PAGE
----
Un­der­stand­ing the men­tal­ity, back­ground and rea­son for asy­lum seek­ers com­ing to Aus­tralia is vital to hu­man­ise their sto­ries.

The New York Times mag­a­zine has an in­cred­i­ble fea­ture in its mag­a­zine this week, writ­ten by Luke Mo­gel­son (back­ground to the story here) and pho­tographed by Joel Van Houdt, that stun­ningly cap­tures the chal­lenges, heartache and un­cer­tainty of refugees des­per­ately want­ing to set­tle in Aus­tralia from Iran, Afghanistan, Pak­istan and be­yond.

This is one of the most lyri­cal and mov­ing pieces of jour­nal­ism I’ve read in ages:

It’s sur­pris­ingly sim­ple, from Kabul, to en­list the ser­vices of the smug­glers Aus­tralian au­thor­i­ties are so keen to ap­pre­hend. The prob­lem was that every Afghan I spoke to who had been to In­done­sia in­sisted that no West­ern jour­nal­ist would ever be al­lowed onto a boat: Para­noia over agents was too high. Con­se­quently, the pho­tog­ra­pher Joel van Houdt and I de­cided to pose as refugees. Be­cause we are both white, we thought it pru­dent to de­vise a cover. We would say we were Geor­gian (other op­tions in the re­gion were re­jected for fear of run­ning into Russ­ian speak­ers), had sen­si­tive in­for­ma­tion about our gov­ern­ment’s ac­tiv­i­ties dur­ing the 2008 war (hence, in the event of a search, our cam­eras and recorders), trav­eled to Kabul in search of a smug­gler and learned some Dari dur­ing our stay. An Afghan col­league of mine, Hakim (whose name has been changed to pro­tect his iden­tity), would pre­tend to be a local schemer an­gling for a foothold in the trade. It was all overly elab­o­rate and highly im­plau­si­ble.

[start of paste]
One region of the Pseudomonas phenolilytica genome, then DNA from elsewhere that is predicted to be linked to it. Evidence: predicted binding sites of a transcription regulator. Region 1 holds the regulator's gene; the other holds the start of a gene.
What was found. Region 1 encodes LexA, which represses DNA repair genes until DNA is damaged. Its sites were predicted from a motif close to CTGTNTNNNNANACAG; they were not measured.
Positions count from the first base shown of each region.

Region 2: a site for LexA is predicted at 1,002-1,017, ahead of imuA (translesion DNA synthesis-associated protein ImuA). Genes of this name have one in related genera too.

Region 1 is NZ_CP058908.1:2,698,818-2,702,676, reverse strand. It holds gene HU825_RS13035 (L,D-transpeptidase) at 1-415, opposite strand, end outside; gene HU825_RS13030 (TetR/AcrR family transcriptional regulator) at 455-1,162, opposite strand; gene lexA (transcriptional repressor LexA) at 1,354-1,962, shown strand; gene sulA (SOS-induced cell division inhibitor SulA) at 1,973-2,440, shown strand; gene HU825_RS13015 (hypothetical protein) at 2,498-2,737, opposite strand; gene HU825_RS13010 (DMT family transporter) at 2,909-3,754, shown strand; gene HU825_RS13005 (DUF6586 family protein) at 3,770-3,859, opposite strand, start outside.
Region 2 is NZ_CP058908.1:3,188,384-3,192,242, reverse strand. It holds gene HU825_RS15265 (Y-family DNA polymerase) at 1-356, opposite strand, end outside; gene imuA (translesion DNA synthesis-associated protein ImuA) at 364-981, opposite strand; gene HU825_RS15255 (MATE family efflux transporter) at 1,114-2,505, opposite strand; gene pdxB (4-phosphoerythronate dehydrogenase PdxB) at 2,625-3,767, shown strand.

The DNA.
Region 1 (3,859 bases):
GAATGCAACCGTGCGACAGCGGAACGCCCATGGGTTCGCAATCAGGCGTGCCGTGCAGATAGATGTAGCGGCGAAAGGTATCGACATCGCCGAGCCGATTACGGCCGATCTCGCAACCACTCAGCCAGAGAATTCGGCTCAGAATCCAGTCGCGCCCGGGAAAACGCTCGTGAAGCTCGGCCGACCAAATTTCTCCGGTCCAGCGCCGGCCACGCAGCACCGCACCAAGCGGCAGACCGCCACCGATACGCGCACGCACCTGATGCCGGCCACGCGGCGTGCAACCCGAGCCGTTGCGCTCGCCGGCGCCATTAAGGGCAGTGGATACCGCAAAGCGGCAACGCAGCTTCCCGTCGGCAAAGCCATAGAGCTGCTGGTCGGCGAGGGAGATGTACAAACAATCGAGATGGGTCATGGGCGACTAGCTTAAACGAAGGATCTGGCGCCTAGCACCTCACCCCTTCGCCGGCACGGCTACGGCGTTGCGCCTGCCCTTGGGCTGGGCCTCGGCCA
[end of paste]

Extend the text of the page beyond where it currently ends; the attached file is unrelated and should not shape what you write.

When we were ready, Hakim phoned an el­derly Afghan man, liv­ing in Jakarta, who goes by the hon­orific Hajji Sahib. Hajji Sahib is a well-known smug­gler in In­done­sia; his cell­phone num­ber, among Afghans, is rel­a­tively easy to ob­tain. Hakim ex­plained that he had two Geor­gians — “Levan” and “Mikheil” — whom he wished to send Hajji Sahib’s way. Hajji Sahib, never ques­tion­ing our story, agreed to get Joel and me from Jakarta to Christ­mas Is­land for $4,000 each. This rep­re­sents a slightly dis­counted rate, for which Hakim, as­pir­ing mid­dle­man, promised more busi­ness down the road.

A few days later, we vis­ited Sarai Shahzada, Kabul’s bustling cur­rency mar­ket. Tucked be­hind an out­door bazaar on the banks of a pol­luted river that bends through the Old City, the en­trance to Sarai Shahzada is a nar­row cor­ri­dor mobbed with traders pre­sid­ing over stacks of Pak­istani ru­pees, Iran­ian rials, Amer­i­can dol­lars and Afghan afgha­nis. The en­closed court­yard to which the cor­ri­dor leads, the ex­te­rior stair­wells as­cend­ing the sur­round­ing build­ings, the bal­conies that run the length of every floor — no piece of real es­tate is spared a hard-nosed dealer hawk­ing bun­dled bricks of cash. The more il­lus­tri­ous op­er­a­tors oc­cupy cramped of­fices and offer a va­ri­ety of ser­vices in ad­di­tion to ex­change. Most of them are bro­kers of the money-trans­fer sys­tem, known as hawala, used through­out the Mus­lim world. Under the hawala sys­tem, if some­one in Kabul wishes to send money to a rel­a­tive in Pak­istan, say, he will pay the amount, plus a small com­mis­sion, to a bro­ker in Sarai Shahzada, and in re­turn re­ceive a code. The re­cip­i­ent uses this code to col­lect the funds from a bro­ker in Pe­shawar, who is then owed the trans­ferred sum by the bro­ker in Sarai Shahzada (a debt that can be set­tled with fu­ture trans­ac­tions flow­ing in re­verse).